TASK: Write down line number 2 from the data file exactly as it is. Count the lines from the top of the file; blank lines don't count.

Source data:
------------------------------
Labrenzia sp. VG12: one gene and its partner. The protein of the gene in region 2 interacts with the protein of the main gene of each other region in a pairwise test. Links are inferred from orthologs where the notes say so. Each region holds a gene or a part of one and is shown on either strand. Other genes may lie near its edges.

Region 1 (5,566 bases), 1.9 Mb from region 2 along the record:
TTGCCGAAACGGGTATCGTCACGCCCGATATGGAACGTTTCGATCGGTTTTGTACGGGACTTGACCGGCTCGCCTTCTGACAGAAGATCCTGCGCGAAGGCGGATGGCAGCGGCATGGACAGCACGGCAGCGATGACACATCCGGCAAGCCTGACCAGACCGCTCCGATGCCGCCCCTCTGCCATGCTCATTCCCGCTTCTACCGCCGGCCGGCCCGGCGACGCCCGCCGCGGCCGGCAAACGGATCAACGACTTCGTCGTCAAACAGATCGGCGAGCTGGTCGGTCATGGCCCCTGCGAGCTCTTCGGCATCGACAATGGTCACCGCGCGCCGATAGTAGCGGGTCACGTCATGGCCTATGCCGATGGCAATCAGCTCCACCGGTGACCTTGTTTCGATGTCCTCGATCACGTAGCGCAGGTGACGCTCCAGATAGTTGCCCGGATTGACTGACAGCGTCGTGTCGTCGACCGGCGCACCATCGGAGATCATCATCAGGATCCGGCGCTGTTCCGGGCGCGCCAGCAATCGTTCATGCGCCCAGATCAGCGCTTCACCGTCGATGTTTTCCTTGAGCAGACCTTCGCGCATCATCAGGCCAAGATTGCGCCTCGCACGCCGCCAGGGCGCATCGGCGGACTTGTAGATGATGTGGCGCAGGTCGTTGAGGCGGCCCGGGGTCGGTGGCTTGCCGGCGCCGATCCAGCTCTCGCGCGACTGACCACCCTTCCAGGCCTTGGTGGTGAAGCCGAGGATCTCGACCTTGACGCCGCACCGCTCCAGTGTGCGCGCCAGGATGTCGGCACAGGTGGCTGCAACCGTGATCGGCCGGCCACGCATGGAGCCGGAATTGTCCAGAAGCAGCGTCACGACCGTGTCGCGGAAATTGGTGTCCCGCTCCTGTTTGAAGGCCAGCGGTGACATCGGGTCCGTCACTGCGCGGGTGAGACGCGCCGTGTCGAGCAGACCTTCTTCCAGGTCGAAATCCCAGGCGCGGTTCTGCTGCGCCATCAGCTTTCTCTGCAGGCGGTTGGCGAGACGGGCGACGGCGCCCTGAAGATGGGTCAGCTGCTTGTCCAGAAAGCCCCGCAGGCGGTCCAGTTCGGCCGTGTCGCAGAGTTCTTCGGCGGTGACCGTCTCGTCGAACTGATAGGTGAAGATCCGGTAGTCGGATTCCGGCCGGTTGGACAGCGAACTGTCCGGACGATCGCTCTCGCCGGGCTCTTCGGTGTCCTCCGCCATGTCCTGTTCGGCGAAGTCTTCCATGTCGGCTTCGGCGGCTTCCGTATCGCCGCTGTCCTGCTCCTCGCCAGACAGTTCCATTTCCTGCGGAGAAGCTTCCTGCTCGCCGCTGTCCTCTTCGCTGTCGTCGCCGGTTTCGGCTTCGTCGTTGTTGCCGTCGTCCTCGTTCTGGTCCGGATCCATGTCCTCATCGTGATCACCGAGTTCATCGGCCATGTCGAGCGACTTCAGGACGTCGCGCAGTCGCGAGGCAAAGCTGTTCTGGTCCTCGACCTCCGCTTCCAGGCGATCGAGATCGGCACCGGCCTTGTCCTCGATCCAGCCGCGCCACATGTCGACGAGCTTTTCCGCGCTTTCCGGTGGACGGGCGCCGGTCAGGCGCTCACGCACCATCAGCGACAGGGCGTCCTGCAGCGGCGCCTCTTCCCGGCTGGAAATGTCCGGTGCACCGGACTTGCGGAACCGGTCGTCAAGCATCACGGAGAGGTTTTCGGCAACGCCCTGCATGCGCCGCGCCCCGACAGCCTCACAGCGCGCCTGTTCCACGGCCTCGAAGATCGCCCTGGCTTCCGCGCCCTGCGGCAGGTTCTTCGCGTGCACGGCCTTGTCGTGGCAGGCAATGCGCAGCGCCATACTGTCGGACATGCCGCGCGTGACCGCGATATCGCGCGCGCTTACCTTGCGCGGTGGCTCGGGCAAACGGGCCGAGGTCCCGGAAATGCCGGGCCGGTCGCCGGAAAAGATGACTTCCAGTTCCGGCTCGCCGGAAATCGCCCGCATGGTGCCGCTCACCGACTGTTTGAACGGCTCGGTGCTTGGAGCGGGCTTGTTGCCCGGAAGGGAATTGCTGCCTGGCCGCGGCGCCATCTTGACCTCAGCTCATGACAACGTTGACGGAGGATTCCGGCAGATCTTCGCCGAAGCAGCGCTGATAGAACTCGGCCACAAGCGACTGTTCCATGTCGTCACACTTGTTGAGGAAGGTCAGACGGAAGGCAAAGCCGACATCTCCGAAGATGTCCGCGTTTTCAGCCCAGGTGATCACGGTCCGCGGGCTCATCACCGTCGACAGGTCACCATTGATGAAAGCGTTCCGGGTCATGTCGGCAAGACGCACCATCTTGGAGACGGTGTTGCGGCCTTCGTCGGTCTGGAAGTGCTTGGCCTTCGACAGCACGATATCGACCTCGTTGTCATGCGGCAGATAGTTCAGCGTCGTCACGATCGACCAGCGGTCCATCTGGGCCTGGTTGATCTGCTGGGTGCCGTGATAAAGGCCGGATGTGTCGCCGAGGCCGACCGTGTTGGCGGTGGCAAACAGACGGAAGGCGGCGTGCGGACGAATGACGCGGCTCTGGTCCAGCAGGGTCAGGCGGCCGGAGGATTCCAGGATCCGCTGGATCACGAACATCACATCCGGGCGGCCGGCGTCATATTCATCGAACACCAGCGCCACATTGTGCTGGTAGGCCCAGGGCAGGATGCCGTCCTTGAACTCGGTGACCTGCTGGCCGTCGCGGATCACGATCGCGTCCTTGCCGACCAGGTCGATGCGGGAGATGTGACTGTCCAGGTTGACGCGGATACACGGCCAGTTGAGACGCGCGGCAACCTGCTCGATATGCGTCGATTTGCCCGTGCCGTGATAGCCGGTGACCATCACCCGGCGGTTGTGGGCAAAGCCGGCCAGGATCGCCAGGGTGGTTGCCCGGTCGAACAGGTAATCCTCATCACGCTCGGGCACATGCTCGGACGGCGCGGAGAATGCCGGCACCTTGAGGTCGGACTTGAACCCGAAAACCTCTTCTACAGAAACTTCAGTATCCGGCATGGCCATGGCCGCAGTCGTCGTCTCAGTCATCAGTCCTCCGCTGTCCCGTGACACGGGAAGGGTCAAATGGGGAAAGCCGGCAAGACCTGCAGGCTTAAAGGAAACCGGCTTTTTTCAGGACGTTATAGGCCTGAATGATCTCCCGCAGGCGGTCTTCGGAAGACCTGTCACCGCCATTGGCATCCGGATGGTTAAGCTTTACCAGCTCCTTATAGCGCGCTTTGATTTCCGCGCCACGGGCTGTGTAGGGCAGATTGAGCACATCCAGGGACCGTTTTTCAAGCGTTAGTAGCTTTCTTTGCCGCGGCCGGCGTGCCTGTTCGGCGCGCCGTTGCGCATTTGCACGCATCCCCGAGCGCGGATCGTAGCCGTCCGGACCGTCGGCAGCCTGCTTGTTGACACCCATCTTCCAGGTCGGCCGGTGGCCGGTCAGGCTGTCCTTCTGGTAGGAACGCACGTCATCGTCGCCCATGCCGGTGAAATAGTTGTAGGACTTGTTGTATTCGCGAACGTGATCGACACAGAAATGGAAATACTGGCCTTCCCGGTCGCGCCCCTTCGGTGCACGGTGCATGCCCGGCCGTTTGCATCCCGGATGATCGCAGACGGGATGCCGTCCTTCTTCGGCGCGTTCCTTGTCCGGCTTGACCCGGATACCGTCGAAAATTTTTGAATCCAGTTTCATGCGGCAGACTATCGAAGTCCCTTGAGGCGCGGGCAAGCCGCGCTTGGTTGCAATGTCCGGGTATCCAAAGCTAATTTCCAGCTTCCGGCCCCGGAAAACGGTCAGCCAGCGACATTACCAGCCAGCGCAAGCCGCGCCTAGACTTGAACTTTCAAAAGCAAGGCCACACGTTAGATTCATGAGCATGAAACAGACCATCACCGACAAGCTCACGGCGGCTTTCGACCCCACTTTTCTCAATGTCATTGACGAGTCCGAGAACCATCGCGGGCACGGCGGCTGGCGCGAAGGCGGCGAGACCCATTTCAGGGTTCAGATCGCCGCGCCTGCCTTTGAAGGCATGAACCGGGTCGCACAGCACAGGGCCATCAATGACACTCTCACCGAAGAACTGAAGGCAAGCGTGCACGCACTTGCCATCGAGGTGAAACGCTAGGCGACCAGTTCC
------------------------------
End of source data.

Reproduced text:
Region 1 (5,566 bases), 1.9 Mb from region 2 along the record: